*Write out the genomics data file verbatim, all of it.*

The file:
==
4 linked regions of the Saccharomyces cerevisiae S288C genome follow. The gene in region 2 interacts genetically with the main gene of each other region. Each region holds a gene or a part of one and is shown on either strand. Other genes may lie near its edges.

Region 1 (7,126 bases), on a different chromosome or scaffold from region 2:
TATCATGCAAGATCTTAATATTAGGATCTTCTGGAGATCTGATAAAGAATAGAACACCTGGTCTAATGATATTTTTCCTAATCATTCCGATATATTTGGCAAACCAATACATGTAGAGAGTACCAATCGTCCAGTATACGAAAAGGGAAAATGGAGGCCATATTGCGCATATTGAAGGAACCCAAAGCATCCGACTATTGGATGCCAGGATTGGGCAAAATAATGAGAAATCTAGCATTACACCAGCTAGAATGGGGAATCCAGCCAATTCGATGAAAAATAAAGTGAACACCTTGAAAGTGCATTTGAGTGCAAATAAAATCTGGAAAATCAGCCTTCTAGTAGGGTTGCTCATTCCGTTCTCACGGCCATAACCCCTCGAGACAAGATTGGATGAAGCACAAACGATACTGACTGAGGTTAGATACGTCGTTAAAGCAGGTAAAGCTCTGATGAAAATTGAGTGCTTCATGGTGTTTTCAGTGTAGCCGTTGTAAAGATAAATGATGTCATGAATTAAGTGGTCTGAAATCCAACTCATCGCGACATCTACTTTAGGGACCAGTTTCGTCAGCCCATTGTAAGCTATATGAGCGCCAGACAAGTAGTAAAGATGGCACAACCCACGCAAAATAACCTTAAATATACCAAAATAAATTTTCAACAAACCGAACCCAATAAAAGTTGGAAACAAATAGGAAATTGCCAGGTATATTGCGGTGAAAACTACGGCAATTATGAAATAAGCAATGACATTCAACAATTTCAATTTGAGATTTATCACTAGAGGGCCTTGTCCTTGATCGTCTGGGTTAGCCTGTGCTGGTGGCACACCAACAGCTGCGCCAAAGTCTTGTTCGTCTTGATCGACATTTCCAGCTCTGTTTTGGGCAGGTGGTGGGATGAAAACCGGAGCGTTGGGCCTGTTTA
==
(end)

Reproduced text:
4 linked regions of the Saccharomyces cerevisiae S288C genome follow. The gene in region 2 interacts genetically with the main gene of each other region. Each region holds a gene or a part of one and is shown on either strand. Other genes may lie near its edges.

Region 1 (7,126 bases), on a different chromosome or scaffold from region 2:
TATCATGCAAGATCTTAATATTAGGATCTTCTGGAGATCTGATAAAGAATAGAACACCTGGTCTAATGATATTTTTCCTAATCATTCCGATATATTTGGCAAACCAATACATGTAGAGAGTACCAATCGTCCAGTATACGAAAAGGGAAAATGGAGGCCATATTGCGCATATTGAAGGAACCCAAAGCATCCGACTATTGGATGCCAGGATTGGGCAAAATAATGAGAAATCTAGCATTACACCAGCTAGAATGGGGAATCCAGCCAATTCGATGAAAAATAAAGTGAACACCTTGAAAGTGCATTTGAGTGCAAATAAAATCTGGAAAATCAGCCTTCTAGTAGGGTTGCTCATTCCGTTCTCACGGCCATAACCCCTCGAGACAAGATTGGATGAAGCACAAACGATACTGACTGAGGTTAGATACGTCGTTAAAGCAGGTAAAGCTCTGATGAAAATTGAGTGCTTCATGGTGTTTTCAGTGTAGCCGTTGTAAAGATAAATGATGTCATGAATTAAGTGGTCTGAAATCCAACTCATCGCGACATCTACTTTAGGGACCAGTTTCGTCAGCCCATTGTAAGCTATATGAGCGCCAGACAAGTAGTAAAGATGGCACAACCCACGCAAAATAACCTTAAATATACCAAAATAAATTTTCAACAAACCGAACCCAATAAAAGTTGGAAACAAATAGGAAATTGCCAGGTATATTGCGGTGAAAACTACGGCAATTATGAAATAAGCAATGACATTCAACAATTTCAATTTGAGATTTATCACTAGAGGGCCTTGTCCTTGATCGTCTGGGTTAGCCTGTGCTGGTGGCACACCAACAGCTGCGCCAAAGTCTTGTTCGTCTTGATCGACATTTCCAGCTCTGTTTTGGGCAGGTGGTGGGATGAAAACCGGAGCGTTGGGCCTGTTTA